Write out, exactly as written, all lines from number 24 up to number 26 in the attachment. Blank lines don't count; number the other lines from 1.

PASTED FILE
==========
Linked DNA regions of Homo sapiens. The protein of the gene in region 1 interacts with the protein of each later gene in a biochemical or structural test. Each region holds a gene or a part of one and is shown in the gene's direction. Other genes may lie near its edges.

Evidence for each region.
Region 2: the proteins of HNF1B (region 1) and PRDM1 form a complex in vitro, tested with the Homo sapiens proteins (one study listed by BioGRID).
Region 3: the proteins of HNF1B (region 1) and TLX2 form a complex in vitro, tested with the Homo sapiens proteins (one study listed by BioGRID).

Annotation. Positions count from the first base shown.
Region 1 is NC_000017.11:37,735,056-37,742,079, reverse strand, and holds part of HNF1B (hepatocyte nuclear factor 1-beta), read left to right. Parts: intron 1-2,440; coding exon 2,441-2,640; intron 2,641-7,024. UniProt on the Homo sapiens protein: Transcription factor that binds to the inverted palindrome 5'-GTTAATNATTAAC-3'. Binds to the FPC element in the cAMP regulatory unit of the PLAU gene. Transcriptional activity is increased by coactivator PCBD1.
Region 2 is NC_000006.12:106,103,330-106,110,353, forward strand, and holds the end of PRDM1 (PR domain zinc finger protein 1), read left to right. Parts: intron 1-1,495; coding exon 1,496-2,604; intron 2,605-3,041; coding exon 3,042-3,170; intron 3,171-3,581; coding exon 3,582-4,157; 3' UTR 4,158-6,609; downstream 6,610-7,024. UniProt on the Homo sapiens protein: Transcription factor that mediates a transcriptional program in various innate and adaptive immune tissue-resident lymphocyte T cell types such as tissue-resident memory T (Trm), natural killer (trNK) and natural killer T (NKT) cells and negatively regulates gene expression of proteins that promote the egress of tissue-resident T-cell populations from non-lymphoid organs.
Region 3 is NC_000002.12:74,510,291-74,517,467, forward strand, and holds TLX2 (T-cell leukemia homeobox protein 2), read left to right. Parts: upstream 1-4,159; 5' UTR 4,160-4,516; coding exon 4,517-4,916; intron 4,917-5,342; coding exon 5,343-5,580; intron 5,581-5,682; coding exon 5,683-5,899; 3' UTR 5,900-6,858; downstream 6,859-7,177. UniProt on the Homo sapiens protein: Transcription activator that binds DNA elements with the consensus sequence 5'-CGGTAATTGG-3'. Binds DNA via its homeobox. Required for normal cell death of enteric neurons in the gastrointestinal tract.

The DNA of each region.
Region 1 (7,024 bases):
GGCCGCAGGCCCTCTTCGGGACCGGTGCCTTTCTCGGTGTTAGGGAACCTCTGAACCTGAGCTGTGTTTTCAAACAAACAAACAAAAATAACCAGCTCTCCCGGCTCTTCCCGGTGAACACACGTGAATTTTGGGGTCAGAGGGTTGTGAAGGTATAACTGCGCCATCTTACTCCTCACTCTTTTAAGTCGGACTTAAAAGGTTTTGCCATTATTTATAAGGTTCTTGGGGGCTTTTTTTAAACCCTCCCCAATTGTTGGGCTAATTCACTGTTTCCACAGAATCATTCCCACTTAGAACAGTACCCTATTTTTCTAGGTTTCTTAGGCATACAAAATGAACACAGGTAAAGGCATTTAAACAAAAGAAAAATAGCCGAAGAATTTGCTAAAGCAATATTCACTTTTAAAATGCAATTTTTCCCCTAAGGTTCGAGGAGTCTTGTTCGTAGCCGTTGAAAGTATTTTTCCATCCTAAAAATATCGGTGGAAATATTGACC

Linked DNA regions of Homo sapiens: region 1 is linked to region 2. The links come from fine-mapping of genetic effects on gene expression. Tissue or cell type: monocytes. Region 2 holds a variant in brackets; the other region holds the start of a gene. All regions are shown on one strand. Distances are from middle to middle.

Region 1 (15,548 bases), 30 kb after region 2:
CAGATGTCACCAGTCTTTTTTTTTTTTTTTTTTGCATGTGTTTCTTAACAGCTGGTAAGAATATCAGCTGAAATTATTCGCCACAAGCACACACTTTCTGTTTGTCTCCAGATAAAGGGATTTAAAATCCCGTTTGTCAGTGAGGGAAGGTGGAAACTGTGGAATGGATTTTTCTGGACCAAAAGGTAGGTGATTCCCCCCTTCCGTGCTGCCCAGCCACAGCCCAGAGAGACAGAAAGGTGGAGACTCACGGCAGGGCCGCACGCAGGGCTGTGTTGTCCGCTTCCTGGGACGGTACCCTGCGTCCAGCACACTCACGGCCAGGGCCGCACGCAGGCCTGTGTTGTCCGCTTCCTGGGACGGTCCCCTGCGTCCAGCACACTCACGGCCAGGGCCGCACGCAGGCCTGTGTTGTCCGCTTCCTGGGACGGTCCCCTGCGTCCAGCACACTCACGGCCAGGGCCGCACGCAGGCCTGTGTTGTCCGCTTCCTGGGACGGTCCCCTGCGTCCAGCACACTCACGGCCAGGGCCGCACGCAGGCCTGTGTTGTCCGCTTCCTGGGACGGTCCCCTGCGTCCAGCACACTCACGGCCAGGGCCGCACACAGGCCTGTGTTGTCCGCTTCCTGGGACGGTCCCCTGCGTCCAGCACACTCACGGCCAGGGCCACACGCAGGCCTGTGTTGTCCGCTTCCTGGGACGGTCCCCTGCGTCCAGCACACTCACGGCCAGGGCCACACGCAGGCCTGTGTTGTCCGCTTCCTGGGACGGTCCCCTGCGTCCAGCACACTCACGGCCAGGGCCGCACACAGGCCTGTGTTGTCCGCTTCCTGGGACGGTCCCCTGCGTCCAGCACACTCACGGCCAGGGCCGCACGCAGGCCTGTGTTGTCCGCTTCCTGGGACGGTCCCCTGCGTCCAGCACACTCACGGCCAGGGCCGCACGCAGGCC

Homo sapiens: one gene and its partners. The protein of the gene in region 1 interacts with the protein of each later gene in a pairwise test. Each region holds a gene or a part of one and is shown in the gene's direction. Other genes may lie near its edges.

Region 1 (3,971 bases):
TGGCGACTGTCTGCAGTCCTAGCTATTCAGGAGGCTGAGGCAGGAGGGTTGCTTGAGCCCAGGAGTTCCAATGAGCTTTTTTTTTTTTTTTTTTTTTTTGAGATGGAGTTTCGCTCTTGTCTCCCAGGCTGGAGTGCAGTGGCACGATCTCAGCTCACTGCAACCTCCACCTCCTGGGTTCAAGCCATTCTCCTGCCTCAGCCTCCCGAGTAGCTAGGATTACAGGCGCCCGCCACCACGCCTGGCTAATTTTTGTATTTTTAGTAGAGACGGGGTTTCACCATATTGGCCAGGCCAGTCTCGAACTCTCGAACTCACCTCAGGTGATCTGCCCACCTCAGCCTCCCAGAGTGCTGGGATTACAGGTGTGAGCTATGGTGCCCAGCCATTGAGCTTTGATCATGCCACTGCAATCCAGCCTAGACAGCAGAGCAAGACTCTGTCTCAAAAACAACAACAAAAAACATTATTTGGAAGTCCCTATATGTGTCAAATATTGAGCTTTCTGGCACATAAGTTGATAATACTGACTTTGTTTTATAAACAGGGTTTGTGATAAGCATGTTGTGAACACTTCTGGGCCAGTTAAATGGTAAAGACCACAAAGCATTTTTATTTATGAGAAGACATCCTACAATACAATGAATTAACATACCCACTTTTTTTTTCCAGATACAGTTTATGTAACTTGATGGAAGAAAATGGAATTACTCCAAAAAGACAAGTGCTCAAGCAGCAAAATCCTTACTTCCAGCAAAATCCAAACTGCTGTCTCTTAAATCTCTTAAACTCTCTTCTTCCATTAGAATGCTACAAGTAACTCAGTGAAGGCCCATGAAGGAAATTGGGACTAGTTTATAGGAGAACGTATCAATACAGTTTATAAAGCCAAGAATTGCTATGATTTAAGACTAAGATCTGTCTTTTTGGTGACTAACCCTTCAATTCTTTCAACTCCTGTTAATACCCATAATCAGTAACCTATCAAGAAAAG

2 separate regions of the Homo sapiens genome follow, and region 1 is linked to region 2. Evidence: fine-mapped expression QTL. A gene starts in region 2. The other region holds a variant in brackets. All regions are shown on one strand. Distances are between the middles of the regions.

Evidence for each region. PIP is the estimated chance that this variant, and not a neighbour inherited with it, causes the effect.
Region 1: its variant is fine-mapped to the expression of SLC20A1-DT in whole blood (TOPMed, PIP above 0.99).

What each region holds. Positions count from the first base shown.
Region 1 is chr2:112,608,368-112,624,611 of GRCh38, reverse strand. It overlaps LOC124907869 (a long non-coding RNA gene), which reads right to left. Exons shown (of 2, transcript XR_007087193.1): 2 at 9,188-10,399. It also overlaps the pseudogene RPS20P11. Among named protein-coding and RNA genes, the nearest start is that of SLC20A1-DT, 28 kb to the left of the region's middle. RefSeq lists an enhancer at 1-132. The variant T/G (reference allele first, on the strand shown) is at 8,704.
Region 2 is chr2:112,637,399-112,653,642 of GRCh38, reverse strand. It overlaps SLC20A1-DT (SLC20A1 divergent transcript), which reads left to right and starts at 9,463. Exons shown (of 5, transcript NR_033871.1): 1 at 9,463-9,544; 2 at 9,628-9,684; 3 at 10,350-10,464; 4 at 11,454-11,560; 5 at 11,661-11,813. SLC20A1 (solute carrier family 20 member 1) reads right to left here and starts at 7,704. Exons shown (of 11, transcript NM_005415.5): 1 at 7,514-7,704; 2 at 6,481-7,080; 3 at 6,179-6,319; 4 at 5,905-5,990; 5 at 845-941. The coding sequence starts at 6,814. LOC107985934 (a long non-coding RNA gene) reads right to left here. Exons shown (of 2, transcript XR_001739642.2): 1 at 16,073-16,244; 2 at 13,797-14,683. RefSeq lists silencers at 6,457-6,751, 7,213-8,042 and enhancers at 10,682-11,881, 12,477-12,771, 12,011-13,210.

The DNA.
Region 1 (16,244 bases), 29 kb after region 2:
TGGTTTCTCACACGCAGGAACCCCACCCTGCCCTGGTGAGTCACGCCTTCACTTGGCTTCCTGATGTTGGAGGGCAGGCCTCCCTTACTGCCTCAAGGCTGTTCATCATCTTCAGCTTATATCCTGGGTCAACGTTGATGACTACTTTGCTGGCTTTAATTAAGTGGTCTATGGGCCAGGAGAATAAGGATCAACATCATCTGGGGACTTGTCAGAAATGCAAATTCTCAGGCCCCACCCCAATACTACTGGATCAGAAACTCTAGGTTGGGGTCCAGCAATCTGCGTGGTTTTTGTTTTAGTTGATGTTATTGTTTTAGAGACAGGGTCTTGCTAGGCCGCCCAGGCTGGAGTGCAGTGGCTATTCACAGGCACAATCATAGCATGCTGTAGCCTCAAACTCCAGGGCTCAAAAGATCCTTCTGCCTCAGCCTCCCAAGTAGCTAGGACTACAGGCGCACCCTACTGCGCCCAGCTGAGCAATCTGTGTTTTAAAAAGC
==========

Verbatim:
The DNA.
Region 1 (16,244 bases), 29 kb after region 2:
TGGTTTCTCACACGCAGGAACCCCACCCTGCCCTGGTGAGTCACGCCTTCACTTGGCTTCCTGATGTTGGAGGGCAGGCCTCCCTTACTGCCTCAAGGCTGTTCATCATCTTCAGCTTATATCCTGGGTCAACGTTGATGACTACTTTGCTGGCTTTAATTAAGTGGTCTATGGGCCAGGAGAATAAGGATCAACATCATCTGGGGACTTGTCAGAAATGCAAATTCTCAGGCCCCACCCCAATACTACTGGATCAGAAACTCTAGGTTGGGGTCCAGCAATCTGCGTGGTTTTTGTTTTAGTTGATGTTATTGTTTTAGAGACAGGGTCTTGCTAGGCCGCCCAGGCTGGAGTGCAGTGGCTATTCACAGGCACAATCATAGCATGCTGTAGCCTCAAACTCCAGGGCTCAAAAGATCCTTCTGCCTCAGCCTCCCAAGTAGCTAGGACTACAGGCGCACCCTACTGCGCCCAGCTGAGCAATCTGTGTTTTAAAAAGC